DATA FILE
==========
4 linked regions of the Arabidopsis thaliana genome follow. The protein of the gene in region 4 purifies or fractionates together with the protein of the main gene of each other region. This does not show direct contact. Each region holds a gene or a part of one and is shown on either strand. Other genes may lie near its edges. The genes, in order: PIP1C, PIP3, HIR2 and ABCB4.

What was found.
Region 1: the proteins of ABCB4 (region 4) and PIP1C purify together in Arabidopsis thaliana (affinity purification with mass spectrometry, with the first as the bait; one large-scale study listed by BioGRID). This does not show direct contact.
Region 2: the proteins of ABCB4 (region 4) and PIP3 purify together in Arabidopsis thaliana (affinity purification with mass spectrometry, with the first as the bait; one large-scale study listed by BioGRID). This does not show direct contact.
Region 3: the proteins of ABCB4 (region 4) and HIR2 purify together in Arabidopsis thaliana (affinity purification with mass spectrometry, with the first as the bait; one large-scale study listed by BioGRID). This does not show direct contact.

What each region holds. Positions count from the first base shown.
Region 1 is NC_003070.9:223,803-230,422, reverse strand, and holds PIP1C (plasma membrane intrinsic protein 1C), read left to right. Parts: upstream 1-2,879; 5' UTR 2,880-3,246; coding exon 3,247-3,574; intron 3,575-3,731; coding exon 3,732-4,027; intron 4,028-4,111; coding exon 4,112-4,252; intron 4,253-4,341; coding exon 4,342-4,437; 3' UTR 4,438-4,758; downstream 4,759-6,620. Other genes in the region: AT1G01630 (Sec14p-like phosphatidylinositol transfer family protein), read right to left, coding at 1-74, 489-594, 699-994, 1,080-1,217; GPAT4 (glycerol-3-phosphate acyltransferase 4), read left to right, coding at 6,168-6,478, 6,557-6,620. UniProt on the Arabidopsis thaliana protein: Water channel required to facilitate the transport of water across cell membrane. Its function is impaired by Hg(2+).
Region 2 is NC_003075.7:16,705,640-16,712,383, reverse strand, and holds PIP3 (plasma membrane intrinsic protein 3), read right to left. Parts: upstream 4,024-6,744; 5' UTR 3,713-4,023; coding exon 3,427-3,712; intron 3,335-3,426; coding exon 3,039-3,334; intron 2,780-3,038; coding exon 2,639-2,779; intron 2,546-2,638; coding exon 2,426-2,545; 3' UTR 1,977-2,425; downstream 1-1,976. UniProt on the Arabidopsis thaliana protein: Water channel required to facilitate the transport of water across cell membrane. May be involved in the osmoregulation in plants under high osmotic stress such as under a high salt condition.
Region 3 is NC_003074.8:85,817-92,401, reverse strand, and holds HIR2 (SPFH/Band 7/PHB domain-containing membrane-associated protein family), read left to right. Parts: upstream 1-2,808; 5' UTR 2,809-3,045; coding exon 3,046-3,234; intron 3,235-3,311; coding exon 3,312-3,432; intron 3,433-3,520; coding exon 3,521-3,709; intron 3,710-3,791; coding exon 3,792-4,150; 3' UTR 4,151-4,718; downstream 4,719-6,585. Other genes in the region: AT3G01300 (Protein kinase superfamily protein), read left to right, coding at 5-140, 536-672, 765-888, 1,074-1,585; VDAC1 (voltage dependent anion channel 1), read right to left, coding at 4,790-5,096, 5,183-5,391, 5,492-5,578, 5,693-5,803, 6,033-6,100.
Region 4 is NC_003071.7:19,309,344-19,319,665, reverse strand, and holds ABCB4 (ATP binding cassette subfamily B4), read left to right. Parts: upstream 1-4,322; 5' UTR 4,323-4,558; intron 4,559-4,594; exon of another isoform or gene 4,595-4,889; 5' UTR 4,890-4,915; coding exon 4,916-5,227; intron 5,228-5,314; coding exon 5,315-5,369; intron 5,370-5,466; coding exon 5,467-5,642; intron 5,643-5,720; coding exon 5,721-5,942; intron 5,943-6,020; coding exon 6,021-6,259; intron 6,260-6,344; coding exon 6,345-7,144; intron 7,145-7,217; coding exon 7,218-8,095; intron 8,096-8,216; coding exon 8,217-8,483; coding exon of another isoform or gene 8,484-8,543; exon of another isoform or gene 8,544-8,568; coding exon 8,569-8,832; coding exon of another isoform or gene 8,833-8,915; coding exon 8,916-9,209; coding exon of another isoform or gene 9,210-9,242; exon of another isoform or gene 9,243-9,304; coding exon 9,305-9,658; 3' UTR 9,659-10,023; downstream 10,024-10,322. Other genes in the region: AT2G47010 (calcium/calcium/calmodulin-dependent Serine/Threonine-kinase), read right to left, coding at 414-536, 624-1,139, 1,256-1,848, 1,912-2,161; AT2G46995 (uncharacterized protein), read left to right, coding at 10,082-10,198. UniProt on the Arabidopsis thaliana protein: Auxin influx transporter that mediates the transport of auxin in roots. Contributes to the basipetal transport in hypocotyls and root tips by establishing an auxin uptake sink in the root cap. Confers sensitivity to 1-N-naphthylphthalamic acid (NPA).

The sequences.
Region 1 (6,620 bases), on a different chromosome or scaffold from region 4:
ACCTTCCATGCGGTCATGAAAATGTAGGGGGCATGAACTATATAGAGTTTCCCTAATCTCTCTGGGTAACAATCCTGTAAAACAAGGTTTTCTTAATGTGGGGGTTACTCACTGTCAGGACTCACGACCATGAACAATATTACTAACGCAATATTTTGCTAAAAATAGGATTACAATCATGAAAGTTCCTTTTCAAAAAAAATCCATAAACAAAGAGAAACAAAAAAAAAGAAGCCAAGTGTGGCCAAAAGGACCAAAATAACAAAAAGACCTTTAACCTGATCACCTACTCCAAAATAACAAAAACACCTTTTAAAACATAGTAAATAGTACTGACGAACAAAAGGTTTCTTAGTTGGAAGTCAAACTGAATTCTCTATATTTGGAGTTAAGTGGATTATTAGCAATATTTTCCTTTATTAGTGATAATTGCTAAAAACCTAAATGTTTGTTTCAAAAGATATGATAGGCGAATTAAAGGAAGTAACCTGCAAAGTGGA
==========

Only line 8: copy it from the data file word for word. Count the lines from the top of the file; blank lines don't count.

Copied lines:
Region 2 is NC_003075.7:16,705,640-16,712,383, reverse strand, and holds PIP3 (plasma membrane intrinsic protein 3), read right to left. Parts: upstream 4,024-6,744; 5' UTR 3,713-4,023; coding exon 3,427-3,712; intron 3,335-3,426; coding exon 3,039-3,334; intron 2,780-3,038; coding exon 2,639-2,779; intron 2,546-2,638; coding exon 2,426-2,545; 3' UTR 1,977-2,425; downstream 1-1,976. UniProt on the Arabidopsis thaliana protein: Water channel required to facilitate the transport of water across cell membrane. May be involved in the osmoregulation in plants under high osmotic stress such as under a high salt condition.